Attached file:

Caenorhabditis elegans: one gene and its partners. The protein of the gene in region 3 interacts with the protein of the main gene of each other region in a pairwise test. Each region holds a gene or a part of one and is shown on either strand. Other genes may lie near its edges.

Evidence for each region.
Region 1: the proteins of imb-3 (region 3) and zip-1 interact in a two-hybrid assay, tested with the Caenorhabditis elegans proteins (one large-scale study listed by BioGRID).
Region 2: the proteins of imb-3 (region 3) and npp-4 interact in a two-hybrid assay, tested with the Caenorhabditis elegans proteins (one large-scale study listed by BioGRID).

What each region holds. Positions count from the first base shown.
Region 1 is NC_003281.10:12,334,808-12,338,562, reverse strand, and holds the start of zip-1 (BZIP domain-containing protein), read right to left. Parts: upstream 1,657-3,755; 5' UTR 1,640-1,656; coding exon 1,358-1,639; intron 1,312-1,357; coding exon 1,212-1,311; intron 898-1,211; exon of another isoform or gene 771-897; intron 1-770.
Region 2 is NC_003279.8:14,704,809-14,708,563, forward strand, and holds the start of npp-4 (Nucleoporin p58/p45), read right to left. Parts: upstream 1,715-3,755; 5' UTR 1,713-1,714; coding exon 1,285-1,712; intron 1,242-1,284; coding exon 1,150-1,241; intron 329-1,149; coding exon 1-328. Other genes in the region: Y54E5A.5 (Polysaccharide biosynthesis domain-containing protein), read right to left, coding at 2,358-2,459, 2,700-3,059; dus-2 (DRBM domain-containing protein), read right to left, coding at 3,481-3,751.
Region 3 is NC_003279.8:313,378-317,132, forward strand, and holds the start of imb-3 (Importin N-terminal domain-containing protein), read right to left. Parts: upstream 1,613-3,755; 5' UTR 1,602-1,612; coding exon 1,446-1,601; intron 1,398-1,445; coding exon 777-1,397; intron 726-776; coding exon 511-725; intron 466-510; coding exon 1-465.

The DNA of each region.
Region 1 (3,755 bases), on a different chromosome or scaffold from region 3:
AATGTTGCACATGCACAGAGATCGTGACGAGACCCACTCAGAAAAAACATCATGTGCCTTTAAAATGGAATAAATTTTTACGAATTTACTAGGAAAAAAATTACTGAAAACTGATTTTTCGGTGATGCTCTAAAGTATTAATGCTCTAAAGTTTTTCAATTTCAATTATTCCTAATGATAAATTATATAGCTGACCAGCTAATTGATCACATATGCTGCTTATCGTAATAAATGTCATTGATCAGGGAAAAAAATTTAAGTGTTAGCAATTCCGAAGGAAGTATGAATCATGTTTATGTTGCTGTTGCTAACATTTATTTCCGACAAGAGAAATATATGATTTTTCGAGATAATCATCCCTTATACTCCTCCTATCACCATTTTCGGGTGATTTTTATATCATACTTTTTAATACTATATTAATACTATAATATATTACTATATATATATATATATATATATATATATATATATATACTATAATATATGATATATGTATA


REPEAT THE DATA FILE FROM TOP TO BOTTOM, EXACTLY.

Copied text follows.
Caenorhabditis elegans: one gene and its partners. The protein of the gene in region 3 interacts with the protein of the main gene of each other region in a pairwise test. Each region holds a gene or a part of one and is shown on either strand. Other genes may lie near its edges.

Evidence for each region.
Region 1: the proteins of imb-3 (region 3) and zip-1 interact in a two-hybrid assay, tested with the Caenorhabditis elegans proteins (one large-scale study listed by BioGRID).
Region 2: the proteins of imb-3 (region 3) and npp-4 interact in a two-hybrid assay, tested with the Caenorhabditis elegans proteins (one large-scale study listed by BioGRID).

What each region holds. Positions count from the first base shown.
Region 1 is NC_003281.10:12,334,808-12,338,562, reverse strand, and holds the start of zip-1 (BZIP domain-containing protein), read right to left. Parts: upstream 1,657-3,755; 5' UTR 1,640-1,656; coding exon 1,358-1,639; intron 1,312-1,357; coding exon 1,212-1,311; intron 898-1,211; exon of another isoform or gene 771-897; intron 1-770.
Region 2 is NC_003279.8:14,704,809-14,708,563, forward strand, and holds the start of npp-4 (Nucleoporin p58/p45), read right to left. Parts: upstream 1,715-3,755; 5' UTR 1,713-1,714; coding exon 1,285-1,712; intron 1,242-1,284; coding exon 1,150-1,241; intron 329-1,149; coding exon 1-328. Other genes in the region: Y54E5A.5 (Polysaccharide biosynthesis domain-containing protein), read right to left, coding at 2,358-2,459, 2,700-3,059; dus-2 (DRBM domain-containing protein), read right to left, coding at 3,481-3,751.
Region 3 is NC_003279.8:313,378-317,132, forward strand, and holds the start of imb-3 (Importin N-terminal domain-containing protein), read right to left. Parts: upstream 1,613-3,755; 5' UTR 1,602-1,612; coding exon 1,446-1,601; intron 1,398-1,445; coding exon 777-1,397; intron 726-776; coding exon 511-725; intron 466-510; coding exon 1-465.

The DNA of each region.
Region 1 (3,755 bases), on a different chromosome or scaffold from region 3:
AATGTTGCACATGCACAGAGATCGTGACGAGACCCACTCAGAAAAAACATCATGTGCCTTTAAAATGGAATAAATTTTTACGAATTTACTAGGAAAAAAATTACTGAAAACTGATTTTTCGGTGATGCTCTAAAGTATTAATGCTCTAAAGTTTTTCAATTTCAATTATTCCTAATGATAAATTATATAGCTGACCAGCTAATTGATCACATATGCTGCTTATCGTAATAAATGTCATTGATCAGGGAAAAAAATTTAAGTGTTAGCAATTCCGAAGGAAGTATGAATCATGTTTATGTTGCTGTTGCTAACATTTATTTCCGACAAGAGAAATATATGATTTTTCGAGATAATCATCCCTTATACTCCTCCTATCACCATTTTCGGGTGATTTTTATATCATACTTTTTAATACTATATTAATACTATAATATATTACTATATATATATATATATATATATATATATATATATATACTATAATATATGATATATGTATA